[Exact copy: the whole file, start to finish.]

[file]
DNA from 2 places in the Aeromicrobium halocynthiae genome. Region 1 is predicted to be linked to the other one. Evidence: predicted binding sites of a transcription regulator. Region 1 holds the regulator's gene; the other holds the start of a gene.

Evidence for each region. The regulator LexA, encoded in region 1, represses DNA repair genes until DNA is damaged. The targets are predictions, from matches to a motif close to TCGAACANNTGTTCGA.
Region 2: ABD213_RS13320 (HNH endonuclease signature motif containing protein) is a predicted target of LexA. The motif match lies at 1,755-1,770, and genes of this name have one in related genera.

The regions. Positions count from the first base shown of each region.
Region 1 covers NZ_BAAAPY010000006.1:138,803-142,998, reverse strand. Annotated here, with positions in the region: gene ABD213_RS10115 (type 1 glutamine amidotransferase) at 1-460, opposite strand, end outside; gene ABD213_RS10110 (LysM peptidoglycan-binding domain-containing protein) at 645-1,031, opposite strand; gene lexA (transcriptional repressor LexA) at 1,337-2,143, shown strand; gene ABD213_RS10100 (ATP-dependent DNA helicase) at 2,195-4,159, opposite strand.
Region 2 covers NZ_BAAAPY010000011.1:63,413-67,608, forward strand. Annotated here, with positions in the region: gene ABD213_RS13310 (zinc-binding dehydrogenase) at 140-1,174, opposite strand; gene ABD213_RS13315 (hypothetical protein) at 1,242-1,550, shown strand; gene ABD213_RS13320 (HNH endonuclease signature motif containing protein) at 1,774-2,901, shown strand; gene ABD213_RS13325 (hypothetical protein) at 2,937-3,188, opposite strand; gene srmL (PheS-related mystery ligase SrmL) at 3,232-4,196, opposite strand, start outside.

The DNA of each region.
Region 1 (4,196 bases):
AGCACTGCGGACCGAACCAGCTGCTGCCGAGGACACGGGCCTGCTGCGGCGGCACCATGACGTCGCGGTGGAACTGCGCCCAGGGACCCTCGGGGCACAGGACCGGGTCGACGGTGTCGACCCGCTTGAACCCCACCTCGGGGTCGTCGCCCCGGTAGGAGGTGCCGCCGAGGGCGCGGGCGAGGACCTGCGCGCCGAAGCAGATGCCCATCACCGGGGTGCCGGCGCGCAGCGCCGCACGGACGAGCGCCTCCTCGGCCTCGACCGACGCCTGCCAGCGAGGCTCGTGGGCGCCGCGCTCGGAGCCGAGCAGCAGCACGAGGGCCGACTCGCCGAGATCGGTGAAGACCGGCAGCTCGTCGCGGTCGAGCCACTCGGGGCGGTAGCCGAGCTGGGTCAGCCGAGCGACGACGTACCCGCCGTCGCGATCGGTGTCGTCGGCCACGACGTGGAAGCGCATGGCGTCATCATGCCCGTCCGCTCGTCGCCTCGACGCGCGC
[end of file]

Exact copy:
DNA from 2 places in the Aeromicrobium halocynthiae genome. Region 1 is predicted to be linked to the other one. Evidence: predicted binding sites of a transcription regulator. Region 1 holds the regulator's gene; the other holds the start of a gene.

Evidence for each region. The regulator LexA, encoded in region 1, represses DNA repair genes until DNA is damaged. The targets are predictions, from matches to a motif close to TCGAACANNTGTTCGA.
Region 2: ABD213_RS13320 (HNH endonuclease signature motif containing protein) is a predicted target of LexA. The motif match lies at 1,755-1,770, and genes of this name have one in related genera.

The regions. Positions count from the first base shown of each region.
Region 1 covers NZ_BAAAPY010000006.1:138,803-142,998, reverse strand. Annotated here, with positions in the region: gene ABD213_RS10115 (type 1 glutamine amidotransferase) at 1-460, opposite strand, end outside; gene ABD213_RS10110 (LysM peptidoglycan-binding domain-containing protein) at 645-1,031, opposite strand; gene lexA (transcriptional repressor LexA) at 1,337-2,143, shown strand; gene ABD213_RS10100 (ATP-dependent DNA helicase) at 2,195-4,159, opposite strand.
Region 2 covers NZ_BAAAPY010000011.1:63,413-67,608, forward strand. Annotated here, with positions in the region: gene ABD213_RS13310 (zinc-binding dehydrogenase) at 140-1,174, opposite strand; gene ABD213_RS13315 (hypothetical protein) at 1,242-1,550, shown strand; gene ABD213_RS13320 (HNH endonuclease signature motif containing protein) at 1,774-2,901, shown strand; gene ABD213_RS13325 (hypothetical protein) at 2,937-3,188, opposite strand; gene srmL (PheS-related mystery ligase SrmL) at 3,232-4,196, opposite strand, start outside.

The DNA of each region.
Region 1 (4,196 bases):
AGCACTGCGGACCGAACCAGCTGCTGCCGAGGACACGGGCCTGCTGCGGCGGCACCATGACGTCGCGGTGGAACTGCGCCCAGGGACCCTCGGGGCACAGGACCGGGTCGACGGTGTCGACCCGCTTGAACCCCACCTCGGGGTCGTCGCCCCGGTAGGAGGTGCCGCCGAGGGCGCGGGCGAGGACCTGCGCGCCGAAGCAGATGCCCATCACCGGGGTGCCGGCGCGCAGCGCCGCACGGACGAGCGCCTCCTCGGCCTCGACCGACGCCTGCCAGCGAGGCTCGTGGGCGCCGCGCTCGGAGCCGAGCAGCAGCACGAGGGCCGACTCGCCGAGATCGGTGAAGACCGGCAGCTCGTCGCGGTCGAGCCACTCGGGGCGGTAGCCGAGCTGGGTCAGCCGAGCGACGACGTACCCGCCGTCGCGATCGGTGTCGTCGGCCACGACGTGGAAGCGCATGGCGTCATCATGCCCGTCCGCTCGTCGCCTCGACGCGCGC